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Espresso 101: How Do I Get Started With Espresso?
As you watch your barista meticulously grind coffee into a basket and carefully tamp it down, steam milk to just the right temperature, and pour a beautifully intricate rosetta into your cup, a wisp of a thought enters your brain: how can I do what she just did back at home?
For coffee enthusiasts, home espresso is one of the most captivating subjects out there. It’s perhaps the most distinctive white whale we have, offering almost limitless room to improve the craft, fine tune the results in the cup, and unearth even more insight into the elusive art and science of making the perfect little shot of coffee. But a good part of the intrigue is that home espresso equipment can quickly become expensive, and it requires more attention and maintenance than other brewing methods, so for many hobbyists in coffee it is simply not as accessible as something like a humble french press.
It’s true that espresso equipment tends to be expensive, and even then you aren’t guaranteed cafe-quality results. With time and practice many espresso makers are capable of great coffee, but some devices will make that learning process quicker and easier than others, and often that comes with a considerable hike in expenses. But, no need to fear, if your heart is set on making espresso at home - whether it’s to cut down the costs of enjoying a latte each morning or to master the art of brewing coffee under high pressure - we have some great tips to help get you started and on your way to becoming a better barista at home.
Below, you’ll find tips for navigating the world of espresso equipment, setting your budget and your expectations, as well as links to further resources for learning how to pull a great shot and steam milk like the pros.
Understanding Espresso Machines
Every espresso machine today has a few essential features in common - namely, they all force hot water through a finely ground bed of coffee (called a "puck") under high pressure. That combination of factors allows the coffee to extract quite quickly, usually in around 30 seconds, to create an intensely flavored shot of strong coffee with a distinctive head called crema.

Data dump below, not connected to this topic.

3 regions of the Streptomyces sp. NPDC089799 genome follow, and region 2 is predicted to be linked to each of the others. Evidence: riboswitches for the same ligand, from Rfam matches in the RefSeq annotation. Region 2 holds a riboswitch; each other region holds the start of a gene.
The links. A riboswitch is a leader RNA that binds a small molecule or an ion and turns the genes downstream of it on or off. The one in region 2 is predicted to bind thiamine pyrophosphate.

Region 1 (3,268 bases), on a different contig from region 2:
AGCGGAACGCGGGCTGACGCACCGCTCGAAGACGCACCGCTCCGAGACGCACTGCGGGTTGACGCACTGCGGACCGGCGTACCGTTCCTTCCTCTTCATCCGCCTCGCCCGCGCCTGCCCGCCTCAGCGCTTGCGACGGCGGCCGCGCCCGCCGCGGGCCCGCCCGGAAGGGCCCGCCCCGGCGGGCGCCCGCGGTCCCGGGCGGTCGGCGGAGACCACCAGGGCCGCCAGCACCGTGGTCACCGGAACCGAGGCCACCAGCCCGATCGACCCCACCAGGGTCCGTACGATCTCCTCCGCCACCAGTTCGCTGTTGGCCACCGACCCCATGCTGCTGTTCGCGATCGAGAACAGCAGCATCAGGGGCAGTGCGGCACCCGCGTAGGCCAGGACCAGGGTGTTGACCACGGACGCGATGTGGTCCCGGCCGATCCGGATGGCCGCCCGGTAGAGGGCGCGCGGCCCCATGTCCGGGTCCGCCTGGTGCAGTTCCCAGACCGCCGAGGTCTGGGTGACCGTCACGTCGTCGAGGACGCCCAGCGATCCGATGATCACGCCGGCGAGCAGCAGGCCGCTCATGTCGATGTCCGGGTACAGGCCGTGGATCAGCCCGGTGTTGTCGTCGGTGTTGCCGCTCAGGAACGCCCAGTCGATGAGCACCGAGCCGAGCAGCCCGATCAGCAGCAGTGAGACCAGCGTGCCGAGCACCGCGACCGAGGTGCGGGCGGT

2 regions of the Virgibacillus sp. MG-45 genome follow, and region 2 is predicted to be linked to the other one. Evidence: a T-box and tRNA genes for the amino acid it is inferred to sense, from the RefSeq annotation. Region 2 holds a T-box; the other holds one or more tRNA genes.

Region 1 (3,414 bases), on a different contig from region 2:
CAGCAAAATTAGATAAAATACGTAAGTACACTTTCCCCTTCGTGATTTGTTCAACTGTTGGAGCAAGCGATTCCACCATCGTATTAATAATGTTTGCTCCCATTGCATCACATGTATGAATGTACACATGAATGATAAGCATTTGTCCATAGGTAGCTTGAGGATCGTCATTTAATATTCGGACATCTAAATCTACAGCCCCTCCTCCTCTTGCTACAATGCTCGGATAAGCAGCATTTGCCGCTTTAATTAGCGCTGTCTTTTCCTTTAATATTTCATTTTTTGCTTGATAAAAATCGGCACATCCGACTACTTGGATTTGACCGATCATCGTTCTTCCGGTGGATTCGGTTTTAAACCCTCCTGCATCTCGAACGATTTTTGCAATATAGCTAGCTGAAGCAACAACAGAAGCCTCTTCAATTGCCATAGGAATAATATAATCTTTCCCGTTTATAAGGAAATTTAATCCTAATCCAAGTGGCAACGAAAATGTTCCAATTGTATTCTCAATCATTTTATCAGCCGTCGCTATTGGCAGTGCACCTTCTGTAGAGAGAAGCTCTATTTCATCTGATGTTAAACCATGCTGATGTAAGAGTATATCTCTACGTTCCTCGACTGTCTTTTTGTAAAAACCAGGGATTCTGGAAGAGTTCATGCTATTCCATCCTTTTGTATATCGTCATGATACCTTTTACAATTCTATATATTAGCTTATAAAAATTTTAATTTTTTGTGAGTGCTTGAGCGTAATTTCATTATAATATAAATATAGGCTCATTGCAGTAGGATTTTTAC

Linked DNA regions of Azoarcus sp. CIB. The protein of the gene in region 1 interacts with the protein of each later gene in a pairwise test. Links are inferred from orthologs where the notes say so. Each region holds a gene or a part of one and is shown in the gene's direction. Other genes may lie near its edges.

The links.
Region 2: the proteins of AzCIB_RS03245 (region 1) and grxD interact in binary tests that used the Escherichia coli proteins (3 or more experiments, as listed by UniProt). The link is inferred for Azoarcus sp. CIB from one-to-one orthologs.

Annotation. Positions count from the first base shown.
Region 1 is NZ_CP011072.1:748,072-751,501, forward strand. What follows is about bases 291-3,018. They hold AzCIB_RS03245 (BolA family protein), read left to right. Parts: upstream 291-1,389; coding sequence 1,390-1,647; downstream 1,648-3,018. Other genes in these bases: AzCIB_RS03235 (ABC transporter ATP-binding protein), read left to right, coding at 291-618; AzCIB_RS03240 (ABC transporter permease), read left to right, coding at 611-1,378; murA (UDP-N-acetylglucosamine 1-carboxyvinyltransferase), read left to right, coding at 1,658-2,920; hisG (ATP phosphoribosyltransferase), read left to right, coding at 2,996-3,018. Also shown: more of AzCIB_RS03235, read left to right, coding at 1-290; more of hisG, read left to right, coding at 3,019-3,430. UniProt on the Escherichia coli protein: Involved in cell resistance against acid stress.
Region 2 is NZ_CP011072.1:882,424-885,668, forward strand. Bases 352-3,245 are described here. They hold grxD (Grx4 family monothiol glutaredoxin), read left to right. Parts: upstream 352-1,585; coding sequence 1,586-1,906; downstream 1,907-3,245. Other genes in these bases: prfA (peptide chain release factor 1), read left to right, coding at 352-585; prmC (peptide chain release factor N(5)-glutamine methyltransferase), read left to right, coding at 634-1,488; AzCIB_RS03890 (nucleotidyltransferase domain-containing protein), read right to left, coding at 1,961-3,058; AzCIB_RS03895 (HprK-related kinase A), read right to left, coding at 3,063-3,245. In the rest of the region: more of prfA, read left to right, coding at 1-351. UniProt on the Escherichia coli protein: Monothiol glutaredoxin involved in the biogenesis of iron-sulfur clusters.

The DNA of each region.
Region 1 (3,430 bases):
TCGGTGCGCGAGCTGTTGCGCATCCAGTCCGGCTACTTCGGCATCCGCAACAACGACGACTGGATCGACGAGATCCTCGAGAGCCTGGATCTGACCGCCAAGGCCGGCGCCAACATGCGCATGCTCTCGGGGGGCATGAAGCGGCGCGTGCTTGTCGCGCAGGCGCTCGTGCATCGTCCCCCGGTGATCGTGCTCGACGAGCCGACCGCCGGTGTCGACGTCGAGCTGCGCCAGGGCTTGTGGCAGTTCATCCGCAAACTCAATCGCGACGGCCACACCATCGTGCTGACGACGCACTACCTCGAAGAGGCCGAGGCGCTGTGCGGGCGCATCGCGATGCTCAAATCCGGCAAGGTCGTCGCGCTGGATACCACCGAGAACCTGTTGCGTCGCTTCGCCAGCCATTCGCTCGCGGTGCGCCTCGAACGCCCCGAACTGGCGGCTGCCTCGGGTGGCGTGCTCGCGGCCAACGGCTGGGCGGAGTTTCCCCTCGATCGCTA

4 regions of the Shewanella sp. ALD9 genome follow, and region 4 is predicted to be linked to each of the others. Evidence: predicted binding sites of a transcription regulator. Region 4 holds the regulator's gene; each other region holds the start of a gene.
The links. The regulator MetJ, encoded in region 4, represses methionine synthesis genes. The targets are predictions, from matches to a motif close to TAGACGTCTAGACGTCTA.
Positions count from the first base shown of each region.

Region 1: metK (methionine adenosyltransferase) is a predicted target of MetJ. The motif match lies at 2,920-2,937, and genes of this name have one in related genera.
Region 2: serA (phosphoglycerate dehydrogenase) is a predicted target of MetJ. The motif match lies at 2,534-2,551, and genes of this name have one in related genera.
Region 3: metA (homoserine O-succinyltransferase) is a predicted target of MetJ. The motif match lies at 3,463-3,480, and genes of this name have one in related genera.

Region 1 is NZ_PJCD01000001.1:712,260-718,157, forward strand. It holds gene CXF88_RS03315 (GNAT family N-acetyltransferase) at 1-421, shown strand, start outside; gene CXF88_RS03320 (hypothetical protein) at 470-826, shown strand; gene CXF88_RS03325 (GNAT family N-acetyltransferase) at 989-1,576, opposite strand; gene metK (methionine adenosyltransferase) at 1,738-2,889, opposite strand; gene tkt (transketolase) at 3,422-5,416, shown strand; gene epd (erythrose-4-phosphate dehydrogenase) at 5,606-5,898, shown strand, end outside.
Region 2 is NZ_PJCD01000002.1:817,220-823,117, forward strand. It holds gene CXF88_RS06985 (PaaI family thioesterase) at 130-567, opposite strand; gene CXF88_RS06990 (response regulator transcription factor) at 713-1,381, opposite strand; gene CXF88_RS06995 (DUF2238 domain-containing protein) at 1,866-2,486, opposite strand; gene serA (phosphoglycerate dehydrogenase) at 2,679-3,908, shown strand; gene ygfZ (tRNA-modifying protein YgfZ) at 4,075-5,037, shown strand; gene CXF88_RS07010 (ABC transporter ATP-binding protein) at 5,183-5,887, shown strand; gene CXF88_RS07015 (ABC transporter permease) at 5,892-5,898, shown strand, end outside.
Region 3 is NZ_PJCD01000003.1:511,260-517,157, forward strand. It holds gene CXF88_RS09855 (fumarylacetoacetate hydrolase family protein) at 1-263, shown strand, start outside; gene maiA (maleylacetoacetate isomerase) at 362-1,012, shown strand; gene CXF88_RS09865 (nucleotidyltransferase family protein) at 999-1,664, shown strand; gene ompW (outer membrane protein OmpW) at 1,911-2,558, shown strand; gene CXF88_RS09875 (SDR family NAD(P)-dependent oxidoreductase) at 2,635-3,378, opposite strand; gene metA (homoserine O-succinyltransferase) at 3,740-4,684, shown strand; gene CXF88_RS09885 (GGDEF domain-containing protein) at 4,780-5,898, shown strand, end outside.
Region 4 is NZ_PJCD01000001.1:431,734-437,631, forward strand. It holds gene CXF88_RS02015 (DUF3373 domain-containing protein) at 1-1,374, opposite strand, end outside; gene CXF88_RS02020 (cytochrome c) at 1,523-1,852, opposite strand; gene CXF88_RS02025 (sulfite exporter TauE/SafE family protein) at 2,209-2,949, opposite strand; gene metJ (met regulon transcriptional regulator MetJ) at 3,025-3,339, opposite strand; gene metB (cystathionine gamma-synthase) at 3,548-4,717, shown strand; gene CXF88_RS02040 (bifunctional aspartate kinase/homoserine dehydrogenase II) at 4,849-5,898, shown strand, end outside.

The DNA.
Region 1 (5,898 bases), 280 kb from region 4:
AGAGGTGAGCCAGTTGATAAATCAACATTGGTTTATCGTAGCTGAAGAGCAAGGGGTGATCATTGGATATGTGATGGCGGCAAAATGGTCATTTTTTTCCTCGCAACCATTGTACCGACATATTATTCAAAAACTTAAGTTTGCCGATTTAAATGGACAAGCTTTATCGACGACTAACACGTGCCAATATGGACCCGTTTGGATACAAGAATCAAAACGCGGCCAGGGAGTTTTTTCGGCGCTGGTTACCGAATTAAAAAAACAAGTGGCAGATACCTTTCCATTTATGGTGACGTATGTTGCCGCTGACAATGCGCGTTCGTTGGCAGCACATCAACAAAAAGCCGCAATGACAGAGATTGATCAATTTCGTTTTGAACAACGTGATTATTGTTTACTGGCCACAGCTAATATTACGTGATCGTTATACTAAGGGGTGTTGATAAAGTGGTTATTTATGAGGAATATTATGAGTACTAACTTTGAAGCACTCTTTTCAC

Espresso machines brew coffee by using a filter basket filled most of the way with finely ground coffee, which is inserted into a holder called a portafilter. The grind fineness is often essential to the brewing process, as it provides the resistance to the flow of water and thus assists in creating brewing pressure. If the coffee is too coarse, there won’t be much brewing pressure, and the coffee will taste weak, thin, and a little sour. If it’s too fine, the water will have trouble flowing through the coffee, slowing or "choking" the flow rate, and the coffee might be too intense, too bitter, or in some cases nonexistent because the water wasn’t able to penetrate the puck. Quite often, the fineness of grind and how much coffee is added to the basket is entirely up to the user. Some machines are capable of grinding and dosing on their own without direct user input, though some programming may be available to make adjustments.
How the espresso machine goes about making hot water or producing pressure will vary, and sometimes it doesn’t actually produce anything on its own, it just provides the user with the means to do so (but more on that below). The espresso machine in your favorite cafe very likely has internal boilers, which heat water to the desired temperature, and dispenses it with a pump capable of hitting and sustaining around 9 bars of pressure (around 130 psi). In the earlier days of espresso, machines used manual lever-action pistons to provide the pressure, and the machine itself mainly made the water hot. Machines of both sorts exist today, and both are equally able to make great coffee when put in capable hands.